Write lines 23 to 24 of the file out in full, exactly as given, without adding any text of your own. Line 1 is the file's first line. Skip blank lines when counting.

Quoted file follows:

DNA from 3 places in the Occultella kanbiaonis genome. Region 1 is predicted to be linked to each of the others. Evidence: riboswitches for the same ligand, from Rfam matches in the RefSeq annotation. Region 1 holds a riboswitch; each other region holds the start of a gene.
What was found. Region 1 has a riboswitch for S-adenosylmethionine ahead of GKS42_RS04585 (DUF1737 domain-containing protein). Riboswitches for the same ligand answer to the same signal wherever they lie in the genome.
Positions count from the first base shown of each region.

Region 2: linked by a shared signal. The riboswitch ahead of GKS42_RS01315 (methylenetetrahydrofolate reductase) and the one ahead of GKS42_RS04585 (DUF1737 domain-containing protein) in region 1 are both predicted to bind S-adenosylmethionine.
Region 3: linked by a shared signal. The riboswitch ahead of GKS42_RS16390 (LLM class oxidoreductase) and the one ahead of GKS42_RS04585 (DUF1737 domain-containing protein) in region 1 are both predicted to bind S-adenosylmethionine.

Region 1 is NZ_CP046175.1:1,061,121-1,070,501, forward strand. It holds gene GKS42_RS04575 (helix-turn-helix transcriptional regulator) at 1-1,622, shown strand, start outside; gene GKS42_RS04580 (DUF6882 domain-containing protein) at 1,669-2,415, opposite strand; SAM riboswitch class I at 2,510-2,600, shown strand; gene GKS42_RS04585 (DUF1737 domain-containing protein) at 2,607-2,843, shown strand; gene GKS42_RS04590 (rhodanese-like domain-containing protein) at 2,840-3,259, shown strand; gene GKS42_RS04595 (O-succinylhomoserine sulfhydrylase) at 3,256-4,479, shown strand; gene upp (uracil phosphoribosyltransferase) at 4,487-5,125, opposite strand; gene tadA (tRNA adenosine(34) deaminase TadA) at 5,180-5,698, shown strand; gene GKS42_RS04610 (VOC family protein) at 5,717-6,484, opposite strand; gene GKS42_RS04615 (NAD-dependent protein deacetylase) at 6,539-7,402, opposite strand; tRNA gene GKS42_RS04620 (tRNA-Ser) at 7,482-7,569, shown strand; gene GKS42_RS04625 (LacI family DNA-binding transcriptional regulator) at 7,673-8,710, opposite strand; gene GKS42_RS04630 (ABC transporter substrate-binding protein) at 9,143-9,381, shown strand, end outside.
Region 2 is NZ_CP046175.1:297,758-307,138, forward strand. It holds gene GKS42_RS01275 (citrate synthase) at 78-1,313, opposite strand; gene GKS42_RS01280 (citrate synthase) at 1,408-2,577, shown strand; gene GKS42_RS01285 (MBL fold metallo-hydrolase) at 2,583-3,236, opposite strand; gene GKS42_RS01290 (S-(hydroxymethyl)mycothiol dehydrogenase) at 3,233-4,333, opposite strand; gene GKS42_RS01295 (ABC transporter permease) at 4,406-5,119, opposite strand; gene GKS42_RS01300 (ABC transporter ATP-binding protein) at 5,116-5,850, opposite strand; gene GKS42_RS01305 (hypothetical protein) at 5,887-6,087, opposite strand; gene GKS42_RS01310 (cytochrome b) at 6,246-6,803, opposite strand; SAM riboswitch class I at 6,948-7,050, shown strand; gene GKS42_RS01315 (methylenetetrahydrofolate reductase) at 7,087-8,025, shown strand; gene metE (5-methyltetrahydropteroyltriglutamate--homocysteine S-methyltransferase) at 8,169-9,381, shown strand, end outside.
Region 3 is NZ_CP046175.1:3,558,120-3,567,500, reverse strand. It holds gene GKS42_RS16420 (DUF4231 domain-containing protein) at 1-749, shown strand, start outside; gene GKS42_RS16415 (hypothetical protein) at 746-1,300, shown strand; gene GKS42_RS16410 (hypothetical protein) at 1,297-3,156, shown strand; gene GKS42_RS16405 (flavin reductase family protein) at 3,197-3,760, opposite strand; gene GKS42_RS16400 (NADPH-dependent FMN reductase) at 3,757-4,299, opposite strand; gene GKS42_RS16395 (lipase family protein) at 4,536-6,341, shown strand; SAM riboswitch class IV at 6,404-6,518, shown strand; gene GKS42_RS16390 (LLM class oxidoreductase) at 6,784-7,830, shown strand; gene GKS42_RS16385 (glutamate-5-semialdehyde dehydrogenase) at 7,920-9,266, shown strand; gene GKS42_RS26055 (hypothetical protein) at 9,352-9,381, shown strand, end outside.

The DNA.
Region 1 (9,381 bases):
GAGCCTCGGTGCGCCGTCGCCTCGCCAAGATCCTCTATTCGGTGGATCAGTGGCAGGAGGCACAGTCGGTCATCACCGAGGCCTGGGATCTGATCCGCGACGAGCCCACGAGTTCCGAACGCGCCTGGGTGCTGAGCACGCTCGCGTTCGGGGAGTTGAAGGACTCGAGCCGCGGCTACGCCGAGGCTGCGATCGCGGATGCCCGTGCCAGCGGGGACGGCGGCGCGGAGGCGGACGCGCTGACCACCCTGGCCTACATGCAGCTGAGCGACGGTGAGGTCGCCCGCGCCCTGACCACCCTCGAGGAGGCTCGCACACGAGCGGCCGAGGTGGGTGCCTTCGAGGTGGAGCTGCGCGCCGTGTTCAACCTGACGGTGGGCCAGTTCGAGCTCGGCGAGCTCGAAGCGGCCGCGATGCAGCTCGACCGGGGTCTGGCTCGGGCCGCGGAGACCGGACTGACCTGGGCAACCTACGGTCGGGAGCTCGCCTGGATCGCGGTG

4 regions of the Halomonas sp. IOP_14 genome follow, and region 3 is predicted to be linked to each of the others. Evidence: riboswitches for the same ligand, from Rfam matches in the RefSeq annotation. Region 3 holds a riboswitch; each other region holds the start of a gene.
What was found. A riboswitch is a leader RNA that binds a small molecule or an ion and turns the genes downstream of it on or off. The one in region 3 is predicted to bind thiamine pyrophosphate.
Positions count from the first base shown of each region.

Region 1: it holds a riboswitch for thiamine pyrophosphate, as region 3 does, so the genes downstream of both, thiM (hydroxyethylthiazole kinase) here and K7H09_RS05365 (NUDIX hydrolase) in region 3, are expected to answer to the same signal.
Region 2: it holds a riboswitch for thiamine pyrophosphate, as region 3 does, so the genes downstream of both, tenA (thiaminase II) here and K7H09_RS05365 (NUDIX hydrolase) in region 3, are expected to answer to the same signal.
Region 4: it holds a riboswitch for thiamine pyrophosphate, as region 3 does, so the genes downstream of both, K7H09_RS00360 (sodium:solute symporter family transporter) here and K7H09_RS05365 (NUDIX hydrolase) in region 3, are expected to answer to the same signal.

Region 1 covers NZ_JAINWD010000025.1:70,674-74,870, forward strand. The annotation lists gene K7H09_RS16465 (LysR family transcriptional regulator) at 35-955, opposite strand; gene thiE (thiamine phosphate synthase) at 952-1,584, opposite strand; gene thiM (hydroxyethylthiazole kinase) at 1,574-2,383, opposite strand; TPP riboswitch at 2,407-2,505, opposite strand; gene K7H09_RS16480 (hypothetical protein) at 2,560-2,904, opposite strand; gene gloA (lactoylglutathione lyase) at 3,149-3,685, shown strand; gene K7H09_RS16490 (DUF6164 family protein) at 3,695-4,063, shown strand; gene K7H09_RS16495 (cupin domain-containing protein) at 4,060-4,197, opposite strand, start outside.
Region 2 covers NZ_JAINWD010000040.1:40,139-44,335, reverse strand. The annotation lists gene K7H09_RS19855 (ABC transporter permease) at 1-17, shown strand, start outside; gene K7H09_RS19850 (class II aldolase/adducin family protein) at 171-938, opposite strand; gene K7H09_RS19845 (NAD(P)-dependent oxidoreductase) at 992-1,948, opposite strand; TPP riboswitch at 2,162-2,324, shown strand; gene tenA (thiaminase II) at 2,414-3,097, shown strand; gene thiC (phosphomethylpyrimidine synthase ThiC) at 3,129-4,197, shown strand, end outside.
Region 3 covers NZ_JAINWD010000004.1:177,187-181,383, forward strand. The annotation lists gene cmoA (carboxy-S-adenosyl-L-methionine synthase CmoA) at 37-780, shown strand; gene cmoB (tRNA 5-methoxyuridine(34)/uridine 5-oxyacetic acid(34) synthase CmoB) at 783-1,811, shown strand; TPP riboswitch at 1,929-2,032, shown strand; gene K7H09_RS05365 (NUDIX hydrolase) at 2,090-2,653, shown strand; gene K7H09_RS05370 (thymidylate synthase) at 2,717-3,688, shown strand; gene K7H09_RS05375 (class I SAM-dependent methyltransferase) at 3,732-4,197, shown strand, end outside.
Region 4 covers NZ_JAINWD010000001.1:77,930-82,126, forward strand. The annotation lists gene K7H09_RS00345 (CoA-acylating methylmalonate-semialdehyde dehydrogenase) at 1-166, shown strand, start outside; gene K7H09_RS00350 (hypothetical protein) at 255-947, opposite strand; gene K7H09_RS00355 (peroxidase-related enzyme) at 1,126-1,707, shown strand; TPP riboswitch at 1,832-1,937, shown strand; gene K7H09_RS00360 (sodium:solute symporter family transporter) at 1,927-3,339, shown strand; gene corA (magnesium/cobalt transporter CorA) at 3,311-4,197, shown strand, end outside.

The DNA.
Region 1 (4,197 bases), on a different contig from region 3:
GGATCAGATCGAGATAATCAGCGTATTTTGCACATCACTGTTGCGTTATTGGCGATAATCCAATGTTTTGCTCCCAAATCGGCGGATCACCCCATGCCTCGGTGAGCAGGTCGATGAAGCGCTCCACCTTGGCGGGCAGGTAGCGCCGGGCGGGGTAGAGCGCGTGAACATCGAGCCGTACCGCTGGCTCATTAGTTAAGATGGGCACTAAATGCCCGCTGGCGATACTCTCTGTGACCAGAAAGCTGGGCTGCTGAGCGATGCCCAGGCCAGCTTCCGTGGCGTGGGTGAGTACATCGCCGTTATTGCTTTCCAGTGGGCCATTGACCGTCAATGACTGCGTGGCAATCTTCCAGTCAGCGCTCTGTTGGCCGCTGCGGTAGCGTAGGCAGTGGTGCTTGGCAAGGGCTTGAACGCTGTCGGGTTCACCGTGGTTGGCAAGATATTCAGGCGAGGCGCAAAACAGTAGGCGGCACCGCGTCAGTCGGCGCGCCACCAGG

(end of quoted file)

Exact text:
Region 1 (4,197 bases), on a different contig from region 3:
GGATCAGATCGAGATAATCAGCGTATTTTGCACATCACTGTTGCGTTATTGGCGATAATCCAATGTTTTGCTCCCAAATCGGCGGATCACCCCATGCCTCGGTGAGCAGGTCGATGAAGCGCTCCACCTTGGCGGGCAGGTAGCGCCGGGCGGGGTAGAGCGCGTGAACATCGAGCCGTACCGCTGGCTCATTAGTTAAGATGGGCACTAAATGCCCGCTGGCGATACTCTCTGTGACCAGAAAGCTGGGCTGCTGAGCGATGCCCAGGCCAGCTTCCGTGGCGTGGGTGAGTACATCGCCGTTATTGCTTTCCAGTGGGCCATTGACCGTCAATGACTGCGTGGCAATCTTCCAGTCAGCGCTCTGTTGGCCGCTGCGGTAGCGTAGGCAGTGGTGCTTGGCAAGGGCTTGAACGCTGTCGGGTTCACCGTGGTTGGCAAGATATTCAGGCGAGGCGCAAAACAGTAGGCGGCACCGCGTCAGTCGGCGCGCCACCAGG